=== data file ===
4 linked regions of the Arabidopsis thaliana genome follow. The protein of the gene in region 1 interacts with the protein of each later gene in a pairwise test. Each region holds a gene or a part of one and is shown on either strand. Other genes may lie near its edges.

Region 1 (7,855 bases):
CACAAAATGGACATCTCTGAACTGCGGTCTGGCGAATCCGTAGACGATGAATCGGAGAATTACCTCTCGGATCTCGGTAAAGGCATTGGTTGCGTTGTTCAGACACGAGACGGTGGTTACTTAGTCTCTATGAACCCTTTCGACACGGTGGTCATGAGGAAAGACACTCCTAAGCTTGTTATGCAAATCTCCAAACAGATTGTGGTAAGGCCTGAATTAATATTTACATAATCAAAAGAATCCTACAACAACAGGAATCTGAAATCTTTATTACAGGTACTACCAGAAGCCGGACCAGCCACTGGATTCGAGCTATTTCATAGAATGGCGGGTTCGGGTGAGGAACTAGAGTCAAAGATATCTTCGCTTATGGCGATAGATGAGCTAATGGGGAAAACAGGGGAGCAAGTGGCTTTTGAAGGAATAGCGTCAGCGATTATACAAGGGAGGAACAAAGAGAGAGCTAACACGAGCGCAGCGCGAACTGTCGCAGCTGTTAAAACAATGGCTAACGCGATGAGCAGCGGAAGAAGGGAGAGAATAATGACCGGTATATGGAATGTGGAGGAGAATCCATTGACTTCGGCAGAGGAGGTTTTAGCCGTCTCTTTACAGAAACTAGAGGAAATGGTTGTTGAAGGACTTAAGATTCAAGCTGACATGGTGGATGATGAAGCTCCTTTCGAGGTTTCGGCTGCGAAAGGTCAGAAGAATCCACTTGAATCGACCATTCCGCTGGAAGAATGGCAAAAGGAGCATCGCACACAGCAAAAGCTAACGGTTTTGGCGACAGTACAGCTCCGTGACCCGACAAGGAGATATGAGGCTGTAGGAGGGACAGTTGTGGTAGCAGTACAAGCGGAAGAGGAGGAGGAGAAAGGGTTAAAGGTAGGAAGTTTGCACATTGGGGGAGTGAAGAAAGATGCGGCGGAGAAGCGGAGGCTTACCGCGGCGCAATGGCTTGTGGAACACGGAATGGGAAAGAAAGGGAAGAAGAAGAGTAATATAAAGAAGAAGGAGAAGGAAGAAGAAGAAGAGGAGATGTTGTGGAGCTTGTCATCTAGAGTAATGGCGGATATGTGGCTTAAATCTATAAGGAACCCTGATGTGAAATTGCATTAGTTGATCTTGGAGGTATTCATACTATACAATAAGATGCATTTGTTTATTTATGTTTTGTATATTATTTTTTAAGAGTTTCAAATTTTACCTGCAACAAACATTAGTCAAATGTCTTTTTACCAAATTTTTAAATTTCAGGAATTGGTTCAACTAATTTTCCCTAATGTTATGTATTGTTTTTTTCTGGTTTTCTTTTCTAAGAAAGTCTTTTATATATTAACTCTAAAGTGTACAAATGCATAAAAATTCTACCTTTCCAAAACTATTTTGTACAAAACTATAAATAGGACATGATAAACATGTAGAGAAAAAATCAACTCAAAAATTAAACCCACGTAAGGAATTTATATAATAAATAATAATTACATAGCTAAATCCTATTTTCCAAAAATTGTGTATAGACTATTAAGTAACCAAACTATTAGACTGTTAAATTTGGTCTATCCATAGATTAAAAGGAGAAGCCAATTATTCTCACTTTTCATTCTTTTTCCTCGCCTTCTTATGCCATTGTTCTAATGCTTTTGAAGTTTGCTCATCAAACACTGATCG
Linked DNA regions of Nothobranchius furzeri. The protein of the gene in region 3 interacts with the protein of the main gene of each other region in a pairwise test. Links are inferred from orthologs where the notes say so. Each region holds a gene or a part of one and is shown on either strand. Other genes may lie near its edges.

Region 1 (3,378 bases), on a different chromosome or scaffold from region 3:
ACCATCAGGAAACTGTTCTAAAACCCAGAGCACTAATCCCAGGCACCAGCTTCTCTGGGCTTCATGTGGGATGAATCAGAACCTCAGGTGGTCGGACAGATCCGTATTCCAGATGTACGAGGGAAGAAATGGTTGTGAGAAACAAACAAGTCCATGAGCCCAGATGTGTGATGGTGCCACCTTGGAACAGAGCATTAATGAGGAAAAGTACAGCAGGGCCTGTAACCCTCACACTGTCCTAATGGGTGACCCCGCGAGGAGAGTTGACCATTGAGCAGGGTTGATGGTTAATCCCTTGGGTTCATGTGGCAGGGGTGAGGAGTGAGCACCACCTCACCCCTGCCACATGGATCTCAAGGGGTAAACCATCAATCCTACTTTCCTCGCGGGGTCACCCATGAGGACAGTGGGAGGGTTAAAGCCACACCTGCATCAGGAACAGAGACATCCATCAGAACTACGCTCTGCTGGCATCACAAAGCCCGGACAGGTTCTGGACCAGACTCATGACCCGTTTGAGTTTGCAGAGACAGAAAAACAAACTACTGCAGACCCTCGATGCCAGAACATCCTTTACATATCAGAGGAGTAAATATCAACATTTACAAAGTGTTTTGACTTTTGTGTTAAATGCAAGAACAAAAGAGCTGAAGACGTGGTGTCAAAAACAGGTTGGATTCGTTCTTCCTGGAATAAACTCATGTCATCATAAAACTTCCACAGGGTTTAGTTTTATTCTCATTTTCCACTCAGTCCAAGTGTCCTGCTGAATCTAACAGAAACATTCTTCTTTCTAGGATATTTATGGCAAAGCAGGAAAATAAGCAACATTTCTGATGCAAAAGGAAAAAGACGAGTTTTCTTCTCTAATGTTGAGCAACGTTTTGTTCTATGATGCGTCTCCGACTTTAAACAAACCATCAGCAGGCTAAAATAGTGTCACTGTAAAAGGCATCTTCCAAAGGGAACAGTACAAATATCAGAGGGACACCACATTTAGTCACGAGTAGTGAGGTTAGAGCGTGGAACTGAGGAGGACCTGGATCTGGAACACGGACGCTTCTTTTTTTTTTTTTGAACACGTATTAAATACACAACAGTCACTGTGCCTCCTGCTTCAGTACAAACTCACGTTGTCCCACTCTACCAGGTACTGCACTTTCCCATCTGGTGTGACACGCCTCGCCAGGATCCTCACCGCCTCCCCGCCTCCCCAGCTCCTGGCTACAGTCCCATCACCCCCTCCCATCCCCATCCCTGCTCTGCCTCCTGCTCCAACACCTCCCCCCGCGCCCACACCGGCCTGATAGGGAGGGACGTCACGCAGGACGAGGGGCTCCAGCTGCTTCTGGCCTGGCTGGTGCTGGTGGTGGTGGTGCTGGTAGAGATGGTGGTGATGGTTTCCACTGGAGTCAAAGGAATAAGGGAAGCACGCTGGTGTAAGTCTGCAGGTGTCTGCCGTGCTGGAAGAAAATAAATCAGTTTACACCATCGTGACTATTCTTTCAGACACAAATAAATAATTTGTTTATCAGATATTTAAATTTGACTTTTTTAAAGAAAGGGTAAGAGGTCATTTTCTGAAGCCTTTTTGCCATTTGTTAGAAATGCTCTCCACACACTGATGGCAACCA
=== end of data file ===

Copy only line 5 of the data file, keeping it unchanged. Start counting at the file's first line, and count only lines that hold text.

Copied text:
Region 1 (3,378 bases), on a different chromosome or scaffold from region 3: